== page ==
Richie Porte is set to resume his career later this month in Spain.
Richie Porte is set to resume his career later this month in Spain.

Emotions spill over as Tour crashes take toll on Porte

GEMMA Porte calls her husband the Tin Man.

Richie Porte, by his own admission, isn't an emotional person. But even for Australia's leading Grand Tour cyclist there are some pills that are impossible to swallow.

When the Tasmanian was last month told by doctors that a crash he wasn't responsible for less than 10km into Stage 9 of the Tour de France has again shattered his dreams, it all becomes too much.

The tears flowed.

Gemma, back home in Monaco with the couple's newborn boy, Luca, tweets: "I hate cycling!".

"You think about all the sacrifices. You think of all the training camps you've done and leaving the baby at home and going off to races when we've got a newborn," Porte said this week.

"All the time wasted, not just me but everyone in the team supporting me. It's just the same as last year. As soon as it happened the first doctor who saw me said 'You need to get into the ambulance' and I just couldn't face it."

Richie Porte holds his chest after crashing during the ninth stage of the Tour de France. (photo: AFP)
Richie Porte holds his chest after crashing during the ninth stage of the Tour de France. (photo: AFP)

Twelve months after fracturing his pelvis and collarbone in a horrific crash on the corresponding stage of the 2017 Tour, he is again taken to hospital. The diagnosis is less severe - a non-displaced fracture of his right collarbone - but the outcome is depressingly familiar.

Race over.

Three weeks on, Porte is speaking after returning from a six-hour training ride in the hills of the Cote d'Azur. While he can't completely look past the cruelty that the world's biggest bike race continues to inflict on him, he has an eye on the horizon.

Where a year ago he was wheelchair-bound for close to a month, this year he is bound for the third Grand Tour of the season - the August 25-September 16 Tour of Spain - and a mountainous world championships in Austria a fortnight later.

Porte, 33, was back on the bike before Tour de France winner Geraint Thomas stood atop a Champs Elysees podium Porte believed he could make.

Porte gets medical assistance after crashing during the ninth stage of the 2017 Tour de France. (Photo: AP/Christophe Ena)
Porte gets medical assistance after crashing during the ninth stage of the 2017 Tour de France. (Photo: AP/Christophe Ena) Christophe Ena

"I didn't need surgery, but it's still bloody painful," Porte said of the collarbone.

"You bump into things and it sends a shock through your body or you try to pick up your baby.

"I had all these plans for the rest of the year about what I was going to do after the Tour. I had dinner with Thomas and Luke Rowe and we saw 'Froomey' (Chris Froome) yesterday and they're all having beers and stuff and I'm watching everything I eat and doing six-hour days on the bike getting ready for Spain. The goalposts have moved again.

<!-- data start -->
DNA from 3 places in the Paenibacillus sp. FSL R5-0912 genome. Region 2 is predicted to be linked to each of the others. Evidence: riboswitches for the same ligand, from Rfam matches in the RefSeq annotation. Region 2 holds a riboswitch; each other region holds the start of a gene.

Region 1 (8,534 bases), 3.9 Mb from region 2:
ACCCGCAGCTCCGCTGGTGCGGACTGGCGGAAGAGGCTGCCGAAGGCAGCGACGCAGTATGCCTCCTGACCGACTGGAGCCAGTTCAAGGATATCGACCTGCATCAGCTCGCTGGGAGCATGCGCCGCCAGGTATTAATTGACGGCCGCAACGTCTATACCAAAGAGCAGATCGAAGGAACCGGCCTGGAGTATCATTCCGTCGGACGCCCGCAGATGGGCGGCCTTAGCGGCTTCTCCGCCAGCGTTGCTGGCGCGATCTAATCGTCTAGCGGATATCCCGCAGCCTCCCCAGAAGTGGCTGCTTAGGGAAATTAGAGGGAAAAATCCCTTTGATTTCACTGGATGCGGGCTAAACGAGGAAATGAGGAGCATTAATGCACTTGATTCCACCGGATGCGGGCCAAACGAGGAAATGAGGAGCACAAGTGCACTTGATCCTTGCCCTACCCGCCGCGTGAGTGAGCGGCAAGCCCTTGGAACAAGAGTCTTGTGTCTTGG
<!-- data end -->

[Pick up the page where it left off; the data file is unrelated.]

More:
"That's the thing; dealing with the disappointment. And it was bitterly disappointing this year to sit there and watch the race. I was in such good form beforehand.

"It does take a mental toll."

Porte has won almost every week-long stage race there is, with a trophy cabinet stocked with titles from Paris-Nice (twice), Tour de Romandie, Volta Catalunya and Tour de Suisse against top-shelf opposition.

Richie Porte is determined to make a speedy return. (AP Photo/Peter Dejong)
Richie Porte is determined to make a speedy return. (AP Photo/Peter Dejong) Peter Dejong

Yet the fact he has had so much success elsewhere and proven he is up there with the best in the world only serves to heighten the Tour de France frustration.

Cycling, like few others sports, throws you at the mercy of factors beyond your control.

"For sure, there's just something with me and the Tour at the moment. I can't get a straightforward run at it, but that's the nature of that race," Porte said.

"There's no denying that big crashes, when you get back on the bike, knock you around mentally. When you go down hills in training and stuff like that you're always a bit more cautious after you've had a big crash.

"In 10 years' time, I hate to think how my body is going to be with all the broken bones."

But they breed them rugged down in Tassie. And for now, the beers and his favourite Toblerone chocolate are parked.

The Vuelta a Espana awaits and with it, what could be a tremendous injection of late-season redemption at a prestigious race.

Richie Porte is working his way back to full fitness after a shocking crash in the Tour de France, earlier this year. Picture: Michael Klein
Richie Porte is working his way back to full fitness after a shocking crash in the Tour de France, earlier this year. Picture: Michael Klein

"It would be silly to go there thinking I can win. I'll just take it as it comes," he said.

"On the second day there's a mountain stage and there's nine summit finishes, which is unbelievable compared to the Tour where they don't like to finish on mountains anymore.

"So as a climber I can see what happens on GC (general classification), but if not maybe go for a stage win and go for the worlds.

"I've done the Vuelta before and I remember it being stinking hot and with mountains that were like goat tracks at the top, so it should be a bit of fun.

"The Tour is the Tour; it's so stressful and I'm looking forward to doing something more straightforward and a bit more relaxed."

Yet France remains the heavy dose of unfinished business. While not yet official, Porte will tackle his Tour demons in 2019 with a new team - Trek-Segafredo - in a deal expected to be announced later this month.

He will be back with a brand new band.

Like Cadel Evans at the same age, he just needs the Tour to finally play his tune.



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